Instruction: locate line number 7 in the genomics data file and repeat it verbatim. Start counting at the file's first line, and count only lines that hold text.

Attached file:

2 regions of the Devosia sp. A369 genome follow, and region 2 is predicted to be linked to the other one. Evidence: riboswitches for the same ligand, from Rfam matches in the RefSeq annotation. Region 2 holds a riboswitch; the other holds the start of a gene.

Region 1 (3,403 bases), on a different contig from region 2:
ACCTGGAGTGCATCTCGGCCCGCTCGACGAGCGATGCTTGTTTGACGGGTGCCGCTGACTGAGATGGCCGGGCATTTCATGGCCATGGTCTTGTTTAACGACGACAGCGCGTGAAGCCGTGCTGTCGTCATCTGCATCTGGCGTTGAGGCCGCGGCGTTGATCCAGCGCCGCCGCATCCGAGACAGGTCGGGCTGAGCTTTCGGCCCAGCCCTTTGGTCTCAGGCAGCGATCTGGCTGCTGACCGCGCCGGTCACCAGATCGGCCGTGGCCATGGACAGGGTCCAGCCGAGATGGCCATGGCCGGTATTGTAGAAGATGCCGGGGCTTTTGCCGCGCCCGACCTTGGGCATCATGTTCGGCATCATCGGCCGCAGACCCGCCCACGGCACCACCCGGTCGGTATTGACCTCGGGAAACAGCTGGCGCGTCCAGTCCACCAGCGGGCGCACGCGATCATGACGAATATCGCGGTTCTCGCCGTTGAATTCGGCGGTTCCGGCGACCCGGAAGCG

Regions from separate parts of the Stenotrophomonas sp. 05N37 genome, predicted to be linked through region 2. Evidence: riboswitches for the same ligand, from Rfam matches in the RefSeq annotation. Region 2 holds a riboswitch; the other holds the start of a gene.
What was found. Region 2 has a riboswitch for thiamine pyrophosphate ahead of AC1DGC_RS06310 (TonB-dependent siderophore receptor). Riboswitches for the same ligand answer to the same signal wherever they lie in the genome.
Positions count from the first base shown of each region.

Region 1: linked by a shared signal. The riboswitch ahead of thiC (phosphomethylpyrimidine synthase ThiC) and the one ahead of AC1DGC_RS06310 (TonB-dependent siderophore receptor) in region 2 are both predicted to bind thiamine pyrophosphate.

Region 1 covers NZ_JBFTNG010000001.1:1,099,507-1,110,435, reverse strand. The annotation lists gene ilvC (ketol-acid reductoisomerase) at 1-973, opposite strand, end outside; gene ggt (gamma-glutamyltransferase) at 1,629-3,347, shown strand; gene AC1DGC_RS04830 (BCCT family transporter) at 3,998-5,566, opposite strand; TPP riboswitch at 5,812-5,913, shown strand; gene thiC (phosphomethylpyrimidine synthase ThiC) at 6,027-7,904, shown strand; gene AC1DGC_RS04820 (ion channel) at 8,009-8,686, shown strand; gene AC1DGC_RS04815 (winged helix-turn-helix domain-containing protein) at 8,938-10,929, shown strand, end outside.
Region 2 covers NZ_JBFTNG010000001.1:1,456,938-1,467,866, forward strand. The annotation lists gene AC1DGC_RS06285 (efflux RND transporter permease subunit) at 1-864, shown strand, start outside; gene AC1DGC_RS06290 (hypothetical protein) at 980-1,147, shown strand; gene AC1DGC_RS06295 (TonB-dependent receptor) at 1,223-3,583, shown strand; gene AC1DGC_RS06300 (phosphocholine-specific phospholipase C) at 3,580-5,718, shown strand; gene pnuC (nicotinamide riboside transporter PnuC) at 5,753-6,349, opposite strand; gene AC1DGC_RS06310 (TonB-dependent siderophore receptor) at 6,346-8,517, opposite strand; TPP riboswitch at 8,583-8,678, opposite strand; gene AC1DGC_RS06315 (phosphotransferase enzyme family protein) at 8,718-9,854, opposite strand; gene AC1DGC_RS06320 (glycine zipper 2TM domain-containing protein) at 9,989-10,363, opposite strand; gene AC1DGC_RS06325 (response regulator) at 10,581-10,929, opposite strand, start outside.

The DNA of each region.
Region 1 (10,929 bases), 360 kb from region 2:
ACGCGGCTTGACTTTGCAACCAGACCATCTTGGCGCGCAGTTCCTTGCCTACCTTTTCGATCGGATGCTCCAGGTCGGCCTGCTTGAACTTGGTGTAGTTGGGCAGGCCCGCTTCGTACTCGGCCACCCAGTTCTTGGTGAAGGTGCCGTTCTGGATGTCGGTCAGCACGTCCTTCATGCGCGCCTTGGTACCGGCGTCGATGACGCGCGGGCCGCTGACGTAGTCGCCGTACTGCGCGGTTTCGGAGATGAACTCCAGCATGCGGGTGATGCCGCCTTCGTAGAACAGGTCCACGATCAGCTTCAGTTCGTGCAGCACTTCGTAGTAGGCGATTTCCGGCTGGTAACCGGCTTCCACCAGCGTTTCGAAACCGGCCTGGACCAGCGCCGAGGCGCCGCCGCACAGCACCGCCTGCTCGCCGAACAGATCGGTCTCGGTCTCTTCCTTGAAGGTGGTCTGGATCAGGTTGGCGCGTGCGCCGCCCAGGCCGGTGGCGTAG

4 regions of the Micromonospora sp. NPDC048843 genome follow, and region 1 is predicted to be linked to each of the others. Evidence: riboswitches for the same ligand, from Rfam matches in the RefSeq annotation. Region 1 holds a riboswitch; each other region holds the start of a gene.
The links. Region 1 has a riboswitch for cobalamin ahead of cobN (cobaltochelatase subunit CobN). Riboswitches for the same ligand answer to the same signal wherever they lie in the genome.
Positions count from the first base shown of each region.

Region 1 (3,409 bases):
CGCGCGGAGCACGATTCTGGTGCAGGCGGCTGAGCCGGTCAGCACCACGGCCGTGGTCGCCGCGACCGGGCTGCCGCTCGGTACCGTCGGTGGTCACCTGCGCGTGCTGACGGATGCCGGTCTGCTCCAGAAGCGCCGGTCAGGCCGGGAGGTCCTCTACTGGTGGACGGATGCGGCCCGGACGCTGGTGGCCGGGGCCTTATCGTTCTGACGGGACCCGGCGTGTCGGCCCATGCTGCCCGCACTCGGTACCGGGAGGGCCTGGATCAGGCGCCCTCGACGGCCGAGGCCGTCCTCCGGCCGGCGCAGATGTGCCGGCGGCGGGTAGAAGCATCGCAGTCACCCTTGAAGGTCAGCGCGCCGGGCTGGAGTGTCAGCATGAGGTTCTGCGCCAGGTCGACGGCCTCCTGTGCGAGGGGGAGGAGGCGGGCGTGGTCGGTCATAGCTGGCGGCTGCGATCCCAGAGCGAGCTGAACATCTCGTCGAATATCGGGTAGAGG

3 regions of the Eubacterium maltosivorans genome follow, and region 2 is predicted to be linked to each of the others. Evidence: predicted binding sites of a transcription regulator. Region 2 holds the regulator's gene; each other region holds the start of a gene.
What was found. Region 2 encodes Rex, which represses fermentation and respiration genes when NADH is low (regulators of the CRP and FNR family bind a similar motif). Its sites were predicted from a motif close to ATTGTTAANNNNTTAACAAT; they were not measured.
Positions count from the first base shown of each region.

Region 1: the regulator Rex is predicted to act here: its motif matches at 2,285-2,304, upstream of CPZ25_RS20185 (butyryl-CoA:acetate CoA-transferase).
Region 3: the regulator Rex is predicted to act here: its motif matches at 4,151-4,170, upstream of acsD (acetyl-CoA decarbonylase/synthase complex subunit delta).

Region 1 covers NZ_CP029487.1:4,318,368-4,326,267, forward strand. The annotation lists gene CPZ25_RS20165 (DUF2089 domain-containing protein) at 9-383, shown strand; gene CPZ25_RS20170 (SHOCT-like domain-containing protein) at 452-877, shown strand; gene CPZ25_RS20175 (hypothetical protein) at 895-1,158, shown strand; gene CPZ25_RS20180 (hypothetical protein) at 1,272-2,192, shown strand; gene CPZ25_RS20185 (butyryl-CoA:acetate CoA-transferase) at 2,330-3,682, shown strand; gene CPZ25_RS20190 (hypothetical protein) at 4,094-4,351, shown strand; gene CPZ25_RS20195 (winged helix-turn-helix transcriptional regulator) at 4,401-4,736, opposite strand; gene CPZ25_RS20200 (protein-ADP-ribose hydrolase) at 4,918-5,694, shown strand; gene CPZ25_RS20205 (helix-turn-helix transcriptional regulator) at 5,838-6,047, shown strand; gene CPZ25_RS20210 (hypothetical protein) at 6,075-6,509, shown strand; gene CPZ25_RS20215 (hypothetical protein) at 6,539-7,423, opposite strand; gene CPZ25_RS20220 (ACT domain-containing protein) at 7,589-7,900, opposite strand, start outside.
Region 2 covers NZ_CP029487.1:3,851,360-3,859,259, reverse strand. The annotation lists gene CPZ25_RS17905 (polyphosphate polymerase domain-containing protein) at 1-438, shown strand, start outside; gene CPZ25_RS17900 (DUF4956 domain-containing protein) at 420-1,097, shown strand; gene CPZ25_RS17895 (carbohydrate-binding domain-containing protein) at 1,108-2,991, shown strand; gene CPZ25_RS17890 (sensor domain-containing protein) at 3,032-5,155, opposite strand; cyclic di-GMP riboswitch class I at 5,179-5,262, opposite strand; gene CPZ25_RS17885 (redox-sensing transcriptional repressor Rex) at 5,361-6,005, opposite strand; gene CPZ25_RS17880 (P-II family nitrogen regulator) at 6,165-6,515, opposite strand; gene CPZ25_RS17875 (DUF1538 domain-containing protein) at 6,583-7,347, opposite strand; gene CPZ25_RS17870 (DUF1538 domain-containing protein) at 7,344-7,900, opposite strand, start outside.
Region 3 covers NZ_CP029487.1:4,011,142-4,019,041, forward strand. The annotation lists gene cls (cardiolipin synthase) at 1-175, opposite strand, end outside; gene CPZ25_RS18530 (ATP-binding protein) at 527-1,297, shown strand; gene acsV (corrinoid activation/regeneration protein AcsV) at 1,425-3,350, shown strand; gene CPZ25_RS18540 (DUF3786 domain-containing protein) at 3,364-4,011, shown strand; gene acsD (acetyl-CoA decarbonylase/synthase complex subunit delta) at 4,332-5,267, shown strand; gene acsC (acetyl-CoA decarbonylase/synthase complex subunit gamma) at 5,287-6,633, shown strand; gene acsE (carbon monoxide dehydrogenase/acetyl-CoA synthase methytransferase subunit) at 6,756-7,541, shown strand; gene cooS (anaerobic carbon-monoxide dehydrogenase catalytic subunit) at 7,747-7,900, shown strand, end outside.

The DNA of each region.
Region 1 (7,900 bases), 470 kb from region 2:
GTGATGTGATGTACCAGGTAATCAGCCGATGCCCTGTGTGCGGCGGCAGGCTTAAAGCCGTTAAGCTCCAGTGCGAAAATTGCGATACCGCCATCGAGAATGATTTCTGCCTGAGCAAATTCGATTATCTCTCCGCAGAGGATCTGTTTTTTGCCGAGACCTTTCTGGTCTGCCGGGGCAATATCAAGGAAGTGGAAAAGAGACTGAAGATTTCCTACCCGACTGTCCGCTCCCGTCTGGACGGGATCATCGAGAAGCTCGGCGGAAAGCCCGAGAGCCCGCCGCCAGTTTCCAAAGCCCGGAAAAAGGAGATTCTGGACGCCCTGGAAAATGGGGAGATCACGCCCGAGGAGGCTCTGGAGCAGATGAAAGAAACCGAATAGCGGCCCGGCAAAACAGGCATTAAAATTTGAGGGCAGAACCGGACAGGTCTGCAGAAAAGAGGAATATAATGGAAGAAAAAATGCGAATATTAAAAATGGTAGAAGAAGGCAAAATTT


Region 1: linked by a shared signal. The riboswitch ahead of thiC (phosphomethylpyrimidine synthase ThiC) and the one ahead of AC1DGC_RS06310 (TonB-dependent siderophore receptor) in region 2 are both predicted to bind thiamine pyrophosphate.